Master Naturalist Jack Chiles,
Master Naturalist Mike Petrick and
Dr. Wayne Meyer
Each Tuesday a team of experienced birders, including Master Naturalist Jack Chiles, traverse 35 miles of refuge roads and hiking trails, documenting every bird they encounter. This Bird Census is reported to The Cornell Lab of Ornithology for use in research, and each week we will bring you a link to their actual bird count, and a summary of their adventures.
Thank you, Bird Census Team!
**Point to bird images for full screen view**
Oct 26: Bird Census ResultsToday was a cloudy cool fall day. Great weather for the bird census. Our first stop of the day was Raasch Trail, behind the maintenance buildings. We were fortunate to come upon a mixed flock of feeding birds just past the bridge. We saw numerous House Finches feeding on Ash seed pods. Also in this area we saw Downy Woodpeckers, a Pine Warbler, Orange-crowned Warblers, Ruby-crowned Kinglets, Red-bellied Woodpeckers, Northern Flickers, and first of season Lincoln Sparrows, Yellow-rumped Warblers, Song Sparrows White-crowned Sparrows and a Bewick's Wren. As we continued on to Wildlife Drive we encountered a small mixed flock of Snow and Ross's Geese. There was a good number of American White Pelicans at the ends of Plover and Tern Pads. We also saw a large assortment of Ducks, including a large number of Gadwalls along with Northern Shovelers, Northern Pintails, American Wigeons, Mallard, Blue-winged and Green-winged Teal in Mineral Marsh and other locations. When we were returning from Sandy point on the crossover to C pad, we found another mixed flock of Ruby-crowned Kinglets and Golden-crowned Kinglets along with Northern Cardinals, Carolina Chickadees, Orange-crowned Warblers and Tufted Titmice. We finished the day with 62 species. Today's photos, a Red-shouldered Hawk that had just finished off a meal near the Martin Branch bridge, an Eastern Phoebe showing the yellow undersides often seen on fall birds and a Crested Caracara that I saw briefly near Wildlife Drive last Saturday. Thanks for looking.
Oct 19: Bird Census Results
The morning started out cool and it was very calm. We went down on Raasch Trail to begin the count and was greeted by a Pileated Woodpecker sitting on the top of a dead tree. Other than that it was pretty quiet there with a few vultures and blackbirds. We then proceeded to the pads and found the first two Snow Geese of the season along with 31 Greater White-fronted Geese grazing on the wheat that is doing quite well after the recent rains. The lake has risen some but there are still some sandbars but very few shorebird remain. Lucy was siting on her favorite perch at the end of the crossover pad. A good numbers of ducks have come in and most of them were in the back side of Mineral Marsh. We saw at least 60 American Wigeons, 83 Gadwalls, 36 Northern Shovelers, a Redhead, 3 Ring-necked Ducks and Mallard, Teal and Northern Pintails. There were almost no passerines on the road to Meadow Pond as was the case everywhere else we went on the refuge. We did see 7 American Kestrels and Western Meadowlarks are starting to arrive. We finished the day with 54 species. Today's photo, Lucy our resident female Bald Eagle. As I guess you have figured out by now, I never tire of taking photos of her. Best viewed full screen. Thanks for looking.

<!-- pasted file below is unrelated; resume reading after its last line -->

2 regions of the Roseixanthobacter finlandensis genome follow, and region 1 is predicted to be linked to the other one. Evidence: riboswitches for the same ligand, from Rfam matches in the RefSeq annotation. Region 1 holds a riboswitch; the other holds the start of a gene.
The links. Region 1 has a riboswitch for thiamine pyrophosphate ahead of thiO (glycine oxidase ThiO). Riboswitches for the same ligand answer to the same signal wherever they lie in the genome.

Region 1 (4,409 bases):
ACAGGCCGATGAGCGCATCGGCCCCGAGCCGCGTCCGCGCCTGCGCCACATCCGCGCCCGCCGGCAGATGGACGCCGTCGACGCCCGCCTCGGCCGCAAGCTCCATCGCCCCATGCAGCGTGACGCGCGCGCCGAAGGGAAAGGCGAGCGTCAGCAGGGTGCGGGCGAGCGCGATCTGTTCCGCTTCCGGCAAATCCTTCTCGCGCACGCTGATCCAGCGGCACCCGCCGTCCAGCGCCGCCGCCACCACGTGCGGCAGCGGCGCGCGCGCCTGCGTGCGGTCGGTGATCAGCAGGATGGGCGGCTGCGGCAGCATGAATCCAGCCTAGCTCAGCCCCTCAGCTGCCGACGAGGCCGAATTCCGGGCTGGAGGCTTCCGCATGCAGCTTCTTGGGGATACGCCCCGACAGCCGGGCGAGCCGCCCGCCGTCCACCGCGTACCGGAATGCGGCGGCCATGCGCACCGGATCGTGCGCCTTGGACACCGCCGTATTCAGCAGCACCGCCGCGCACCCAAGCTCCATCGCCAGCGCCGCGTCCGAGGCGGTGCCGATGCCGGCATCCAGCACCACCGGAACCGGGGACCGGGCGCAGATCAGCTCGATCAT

Female Bald Eagle (Lucy)
Oct 12: Bird Census ResultsWe were greeted today by some much cooler fall weather as we ventured out on the census. As we proceeded down Wildlife drive we observed a large flock of American Coots that had just arrived numbering more than 300 birds all huddled closed together. We later saw another 150 or so near the pads. We were interested to see if the rare Red-necked Phalarope that arrived yesterday morning was still present so we went directly to Silliman Marsh and found the bird near the road to Tern Pad. This is a bird that frequents both coasts and we only see here on an average of 1 time every three years. Both of the Bald Eagles were present today and one was sitting on the double power pole near J pad. We saw some recently arrived Rubly-Crowned Kinglets just past Meadow Pond. We saw many migrating Turkey Vultures with a total count of 165 individuals for the day. We also saw a large kettle of migrating Swainson's Hawks containing more that a hundred individuals. Shorebirds numbers were good but had dropped off quite a bit from yesterday. American White Pelicans are still coming thru but in smaller numbers. We finished the day with 56 species. Today's photo is the juvenile Red-necked Phalarope. Thanks for looking.
Oct 5: Bird Census Results
It was a beautiful fall day for our weekly census. Some of the fall migrants that will winter here are beginning to arrive. We saw 5 Northern Flickers and a first of season Yellow-bellied Sapsucker. Noticeably absent today were the large number of egrets that we have been seeing as of late. Shorebirds numbers were decent for this late into migration While on Egret Pad we had a flyby Peregrine Falcon. One has been hanging around for a couple of weeks .We saw a first of season Franklin's Gull hanging out with the pelicans off the end of Plover Pad. We saw a distant Bald Eagle soaring off the end of Sandy Point. We saw no warblers today even though we walked the short loop on Harris Creek trail by the photo blind. Passerines were few and far between. The wheat that was recently sewn in the fields for the migrating geese has mostly germinated. Hopefully we will get a rain on it so that it does not die. We finished the day with 55 species. Today's photo is Long-billed Dowitchers a common migrant shorebird at the refuge. A key to identifying this species is its sewing machine motion of the bill while feeding. It is a medium sized bird(11 1/2 inches). Often makes a keek call while feeding. Watch for the large white upper rump seen in flight.
Long Billed Dowitcher
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